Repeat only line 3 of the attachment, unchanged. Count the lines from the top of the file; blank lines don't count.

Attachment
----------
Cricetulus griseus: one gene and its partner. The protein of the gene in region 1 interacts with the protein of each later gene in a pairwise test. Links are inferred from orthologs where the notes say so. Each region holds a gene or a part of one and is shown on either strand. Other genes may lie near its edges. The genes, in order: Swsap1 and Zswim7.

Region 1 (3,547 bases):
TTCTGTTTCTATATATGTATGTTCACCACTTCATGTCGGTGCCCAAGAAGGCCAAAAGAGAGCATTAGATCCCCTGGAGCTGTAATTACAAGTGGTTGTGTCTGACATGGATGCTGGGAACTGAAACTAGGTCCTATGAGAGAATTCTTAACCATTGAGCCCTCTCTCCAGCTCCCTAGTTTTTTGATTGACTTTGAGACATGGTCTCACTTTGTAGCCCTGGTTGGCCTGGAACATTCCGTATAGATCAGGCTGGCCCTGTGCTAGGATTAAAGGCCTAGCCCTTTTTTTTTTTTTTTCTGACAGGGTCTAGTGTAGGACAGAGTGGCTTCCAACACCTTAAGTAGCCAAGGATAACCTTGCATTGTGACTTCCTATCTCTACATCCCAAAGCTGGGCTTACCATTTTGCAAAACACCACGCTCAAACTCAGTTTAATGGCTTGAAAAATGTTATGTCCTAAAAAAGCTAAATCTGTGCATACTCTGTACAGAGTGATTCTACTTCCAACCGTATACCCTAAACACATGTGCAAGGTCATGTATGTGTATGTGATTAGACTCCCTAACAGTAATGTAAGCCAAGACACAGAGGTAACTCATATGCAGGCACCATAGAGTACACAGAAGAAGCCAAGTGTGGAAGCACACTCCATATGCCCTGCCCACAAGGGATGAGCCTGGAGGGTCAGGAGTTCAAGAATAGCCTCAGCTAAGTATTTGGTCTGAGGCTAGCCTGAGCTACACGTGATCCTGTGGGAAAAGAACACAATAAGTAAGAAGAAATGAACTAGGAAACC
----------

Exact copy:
TTCTGTTTCTATATATGTATGTTCACCACTTCATGTCGGTGCCCAAGAAGGCCAAAAGAGAGCATTAGATCCCCTGGAGCTGTAATTACAAGTGGTTGTGTCTGACATGGATGCTGGGAACTGAAACTAGGTCCTATGAGAGAATTCTTAACCATTGAGCCCTCTCTCCAGCTCCCTAGTTTTTTGATTGACTTTGAGACATGGTCTCACTTTGTAGCCCTGGTTGGCCTGGAACATTCCGTATAGATCAGGCTGGCCCTGTGCTAGGATTAAAGGCCTAGCCCTTTTTTTTTTTTTTTCTGACAGGGTCTAGTGTAGGACAGAGTGGCTTCCAACACCTTAAGTAGCCAAGGATAACCTTGCATTGTGACTTCCTATCTCTACATCCCAAAGCTGGGCTTACCATTTTGCAAAACACCACGCTCAAACTCAGTTTAATGGCTTGAAAAATGTTATGTCCTAAAAAAGCTAAATCTGTGCATACTCTGTACAGAGTGATTCTACTTCCAACCGTATACCCTAAACACATGTGCAAGGTCATGTATGTGTATGTGATTAGACTCCCTAACAGTAATGTAAGCCAAGACACAGAGGTAACTCATATGCAGGCACCATAGAGTACACAGAAGAAGCCAAGTGTGGAAGCACACTCCATATGCCCTGCCCACAAGGGATGAGCCTGGAGGGTCAGGAGTTCAAGAATAGCCTCAGCTAAGTATTTGGTCTGAGGCTAGCCTGAGCTACACGTGATCCTGTGGGAAAAGAACACAATAAGTAAGAAGAAATGAACTAGGAAACC